More than other months of the year, February and March will be frustrating if one allows it to be, as powerlifting and football have a bit of a merger. Coincidentally, my monthly column for March 2019 at HELMET HUT is directed towards what I term “The NFL’s Underwear Olympics,” the annual NFL Combine where top draft prospects are put through their paces in a variety of drills designed to measure specific physical parameters. That most of these, and the studies support the conclusion, have no relationship to future success in the NFL has not prevented what has become a made-for-television-event a staple among fans. That the bench press was included since the inception of the Combine in 1984 as one of the testing measures, a so-called reflection of “upper body strength” and “football specific strength” remains a mystery and laughable. One may immediately wonder if having three or four years of collegiate varsity experience and daily practice during seasons in addition to spring football practice, all of it on tape, all subject to evaluation, and all pitting an individual player against others of varying size, speed, and ability would reveal his true talent. Best stated by current Houston Texans head coach Mike Vrable, a former player and assistant coach, “Ultimately, the resume is the film.” As obvious as this is it has taken NFL personnel a long time to figure out that the Combine is a made-for-television event even if that was not the original intention. For powerlifters who take their sport seriously, it becomes an insult to watch internet video of various athletes doing “700 pound squats” and then “35 reps in the bench press test” at the Combine.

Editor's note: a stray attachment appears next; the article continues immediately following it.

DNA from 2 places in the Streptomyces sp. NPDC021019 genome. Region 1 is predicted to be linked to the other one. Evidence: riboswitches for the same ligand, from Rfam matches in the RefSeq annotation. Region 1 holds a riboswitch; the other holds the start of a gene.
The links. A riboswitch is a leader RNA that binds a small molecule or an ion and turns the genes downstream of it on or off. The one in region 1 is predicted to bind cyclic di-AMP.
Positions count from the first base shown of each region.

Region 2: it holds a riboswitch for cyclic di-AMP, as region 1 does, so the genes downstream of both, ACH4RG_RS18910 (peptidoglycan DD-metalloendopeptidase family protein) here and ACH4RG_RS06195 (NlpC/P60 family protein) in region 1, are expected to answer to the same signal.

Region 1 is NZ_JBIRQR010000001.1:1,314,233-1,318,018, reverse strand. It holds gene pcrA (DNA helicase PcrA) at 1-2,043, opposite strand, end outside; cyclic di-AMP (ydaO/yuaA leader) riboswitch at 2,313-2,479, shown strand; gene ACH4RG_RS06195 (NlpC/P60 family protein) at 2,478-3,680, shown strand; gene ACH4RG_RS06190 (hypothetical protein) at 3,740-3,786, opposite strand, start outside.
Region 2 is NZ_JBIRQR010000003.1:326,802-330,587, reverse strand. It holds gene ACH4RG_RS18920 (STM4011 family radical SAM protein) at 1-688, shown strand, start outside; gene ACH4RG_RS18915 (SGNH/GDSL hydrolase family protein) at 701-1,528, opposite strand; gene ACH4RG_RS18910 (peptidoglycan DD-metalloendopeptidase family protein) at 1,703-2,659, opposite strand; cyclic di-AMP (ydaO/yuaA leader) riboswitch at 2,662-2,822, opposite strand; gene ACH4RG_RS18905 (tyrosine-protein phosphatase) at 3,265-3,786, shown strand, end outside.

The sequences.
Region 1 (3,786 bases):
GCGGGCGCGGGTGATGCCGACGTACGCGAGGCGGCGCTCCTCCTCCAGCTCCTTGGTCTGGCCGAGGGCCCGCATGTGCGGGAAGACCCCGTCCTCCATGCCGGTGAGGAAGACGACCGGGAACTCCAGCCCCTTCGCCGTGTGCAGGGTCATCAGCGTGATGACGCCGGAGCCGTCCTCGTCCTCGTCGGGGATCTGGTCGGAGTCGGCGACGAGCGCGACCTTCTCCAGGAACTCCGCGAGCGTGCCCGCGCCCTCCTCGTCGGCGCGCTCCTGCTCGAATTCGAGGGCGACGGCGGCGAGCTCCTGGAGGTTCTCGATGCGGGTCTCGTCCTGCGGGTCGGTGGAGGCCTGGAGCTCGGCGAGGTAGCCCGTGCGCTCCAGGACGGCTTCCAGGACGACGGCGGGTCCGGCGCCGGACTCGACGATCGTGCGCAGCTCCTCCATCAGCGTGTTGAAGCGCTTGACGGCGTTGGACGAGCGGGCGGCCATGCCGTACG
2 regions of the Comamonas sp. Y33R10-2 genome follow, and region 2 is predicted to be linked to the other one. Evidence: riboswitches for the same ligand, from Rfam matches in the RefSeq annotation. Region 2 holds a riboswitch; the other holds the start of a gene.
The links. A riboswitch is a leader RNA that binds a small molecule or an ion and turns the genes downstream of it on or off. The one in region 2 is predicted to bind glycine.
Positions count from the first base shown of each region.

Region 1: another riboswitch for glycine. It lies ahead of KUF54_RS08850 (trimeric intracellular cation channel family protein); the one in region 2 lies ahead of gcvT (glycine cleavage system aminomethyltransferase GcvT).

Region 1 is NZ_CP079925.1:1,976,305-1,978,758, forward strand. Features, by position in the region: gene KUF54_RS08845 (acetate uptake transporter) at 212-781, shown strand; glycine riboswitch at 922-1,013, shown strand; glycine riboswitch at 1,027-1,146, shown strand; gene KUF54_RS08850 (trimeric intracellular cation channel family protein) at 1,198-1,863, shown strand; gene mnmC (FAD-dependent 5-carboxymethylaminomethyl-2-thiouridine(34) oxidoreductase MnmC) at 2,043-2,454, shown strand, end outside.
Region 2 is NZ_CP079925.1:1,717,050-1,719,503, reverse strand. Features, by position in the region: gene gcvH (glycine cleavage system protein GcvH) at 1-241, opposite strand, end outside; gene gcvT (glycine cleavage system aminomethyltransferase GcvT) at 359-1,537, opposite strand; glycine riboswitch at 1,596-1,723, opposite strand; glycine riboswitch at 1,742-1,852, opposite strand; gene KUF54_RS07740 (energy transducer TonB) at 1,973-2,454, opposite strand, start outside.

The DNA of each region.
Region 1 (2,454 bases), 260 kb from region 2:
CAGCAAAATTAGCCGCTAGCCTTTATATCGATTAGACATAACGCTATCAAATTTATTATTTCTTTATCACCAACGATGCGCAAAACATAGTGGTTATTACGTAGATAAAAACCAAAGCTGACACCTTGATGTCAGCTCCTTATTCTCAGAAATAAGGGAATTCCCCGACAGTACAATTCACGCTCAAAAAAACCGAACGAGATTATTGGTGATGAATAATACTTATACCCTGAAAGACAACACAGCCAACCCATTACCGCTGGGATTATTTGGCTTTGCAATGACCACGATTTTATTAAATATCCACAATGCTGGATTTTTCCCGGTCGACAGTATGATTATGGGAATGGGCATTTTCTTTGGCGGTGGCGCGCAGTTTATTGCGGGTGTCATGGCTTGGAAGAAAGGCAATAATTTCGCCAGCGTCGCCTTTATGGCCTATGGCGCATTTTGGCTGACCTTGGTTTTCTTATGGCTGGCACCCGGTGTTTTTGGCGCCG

Having played collegiate football long before most universities had weight rooms, a group of us would hitchhike or take the bus to the YMCA and as it was in the mid-1960s, join the competitive lifters in the basement where the weight room was invariably hidden. As football players we of course performed our exercises and the competitive Olympic and/or powerlifts as the competitive lifters did, meaning through a full, competition-legal range of motion. To do otherwise would get one verbally brutalized before being asked to leave and train elsewhere! Now, college weight room squats are done with a strength coach “not really assisting” but rather “just spotting” with his forearms and hands locked solidly around the lifters torso. It’s bad enough to see that occur in a legitimate powerlifting contest even when there is no contact being made between the rear spotter and the lifter who is squatting, it presents too many questions and doubts about the legitimacy of a lift. In a college weight room, I have, when in attendance, rarely seen “non-contact-spotting” with heavy squats. Add to this that college football weight room squats most often wouldn’t allow the athlete to safely defecate on a standard toilet, as they hovered inches above the toilet seat, in their “deep squat position.” In brief, most college weight room squats should not be viewed nor compared to competition legal squats because they aren’t; they are not the same lift, they do not cover the same range of motion, they rarely if ever reach legal depth and especially with the heaviest of weights, and they are plain and simple usually assisted by the spotter.